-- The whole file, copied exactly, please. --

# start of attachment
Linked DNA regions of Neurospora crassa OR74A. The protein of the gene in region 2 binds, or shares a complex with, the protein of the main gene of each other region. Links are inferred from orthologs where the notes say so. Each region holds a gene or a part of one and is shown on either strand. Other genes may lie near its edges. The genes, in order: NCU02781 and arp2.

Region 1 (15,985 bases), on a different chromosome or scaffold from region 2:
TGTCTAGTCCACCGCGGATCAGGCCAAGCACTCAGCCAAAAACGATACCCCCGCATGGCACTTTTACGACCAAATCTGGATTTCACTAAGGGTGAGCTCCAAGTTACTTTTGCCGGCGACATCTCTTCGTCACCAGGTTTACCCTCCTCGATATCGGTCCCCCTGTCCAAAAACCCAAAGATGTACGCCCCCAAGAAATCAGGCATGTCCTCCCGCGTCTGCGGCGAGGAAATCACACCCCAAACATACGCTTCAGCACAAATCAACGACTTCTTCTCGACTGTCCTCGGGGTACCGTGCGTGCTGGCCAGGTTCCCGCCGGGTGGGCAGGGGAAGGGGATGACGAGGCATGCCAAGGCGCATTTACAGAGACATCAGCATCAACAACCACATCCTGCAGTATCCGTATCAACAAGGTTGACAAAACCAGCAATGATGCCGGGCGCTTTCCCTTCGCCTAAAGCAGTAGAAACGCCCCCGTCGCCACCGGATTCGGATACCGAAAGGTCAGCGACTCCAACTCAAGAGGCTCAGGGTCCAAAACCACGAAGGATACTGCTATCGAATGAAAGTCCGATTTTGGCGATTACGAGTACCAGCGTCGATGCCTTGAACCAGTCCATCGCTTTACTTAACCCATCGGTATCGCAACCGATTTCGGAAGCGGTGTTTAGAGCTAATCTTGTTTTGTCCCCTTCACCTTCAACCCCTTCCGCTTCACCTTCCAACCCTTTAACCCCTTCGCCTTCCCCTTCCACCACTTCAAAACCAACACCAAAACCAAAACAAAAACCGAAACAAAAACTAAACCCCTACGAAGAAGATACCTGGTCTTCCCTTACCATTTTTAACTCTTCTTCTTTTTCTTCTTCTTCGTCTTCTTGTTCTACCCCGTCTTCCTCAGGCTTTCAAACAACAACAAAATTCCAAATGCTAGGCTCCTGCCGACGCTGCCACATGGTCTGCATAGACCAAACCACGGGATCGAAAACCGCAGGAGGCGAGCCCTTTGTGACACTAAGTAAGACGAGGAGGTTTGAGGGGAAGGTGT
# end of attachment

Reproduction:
Linked DNA regions of Neurospora crassa OR74A. The protein of the gene in region 2 binds, or shares a complex with, the protein of the main gene of each other region. Links are inferred from orthologs where the notes say so. Each region holds a gene or a part of one and is shown on either strand. Other genes may lie near its edges. The genes, in order: NCU02781 and arp2.

Region 1 (15,985 bases), on a different chromosome or scaffold from region 2:
TGTCTAGTCCACCGCGGATCAGGCCAAGCACTCAGCCAAAAACGATACCCCCGCATGGCACTTTTACGACCAAATCTGGATTTCACTAAGGGTGAGCTCCAAGTTACTTTTGCCGGCGACATCTCTTCGTCACCAGGTTTACCCTCCTCGATATCGGTCCCCCTGTCCAAAAACCCAAAGATGTACGCCCCCAAGAAATCAGGCATGTCCTCCCGCGTCTGCGGCGAGGAAATCACACCCCAAACATACGCTTCAGCACAAATCAACGACTTCTTCTCGACTGTCCTCGGGGTACCGTGCGTGCTGGCCAGGTTCCCGCCGGGTGGGCAGGGGAAGGGGATGACGAGGCATGCCAAGGCGCATTTACAGAGACATCAGCATCAACAACCACATCCTGCAGTATCCGTATCAACAAGGTTGACAAAACCAGCAATGATGCCGGGCGCTTTCCCTTCGCCTAAAGCAGTAGAAACGCCCCCGTCGCCACCGGATTCGGATACCGAAAGGTCAGCGACTCCAACTCAAGAGGCTCAGGGTCCAAAACCACGAAGGATACTGCTATCGAATGAAAGTCCGATTTTGGCGATTACGAGTACCAGCGTCGATGCCTTGAACCAGTCCATCGCTTTACTTAACCCATCGGTATCGCAACCGATTTCGGAAGCGGTGTTTAGAGCTAATCTTGTTTTGTCCCCTTCACCTTCAACCCCTTCCGCTTCACCTTCCAACCCTTTAACCCCTTCGCCTTCCCCTTCCACCACTTCAAAACCAACACCAAAACCAAAACAAAAACCGAAACAAAAACTAAACCCCTACGAAGAAGATACCTGGTCTTCCCTTACCATTTTTAACTCTTCTTCTTTTTCTTCTTCTTCGTCTTCTTGTTCTACCCCGTCTTCCTCAGGCTTTCAAACAACAACAAAATTCCAAATGCTAGGCTCCTGCCGACGCTGCCACATGGTCTGCATAGACCAAACCACGGGATCGAAAACCGCAGGAGGCGAGCCCTTTGTGACACTAAGTAAGACGAGGAGGTTTGAGGGGAAGGTGT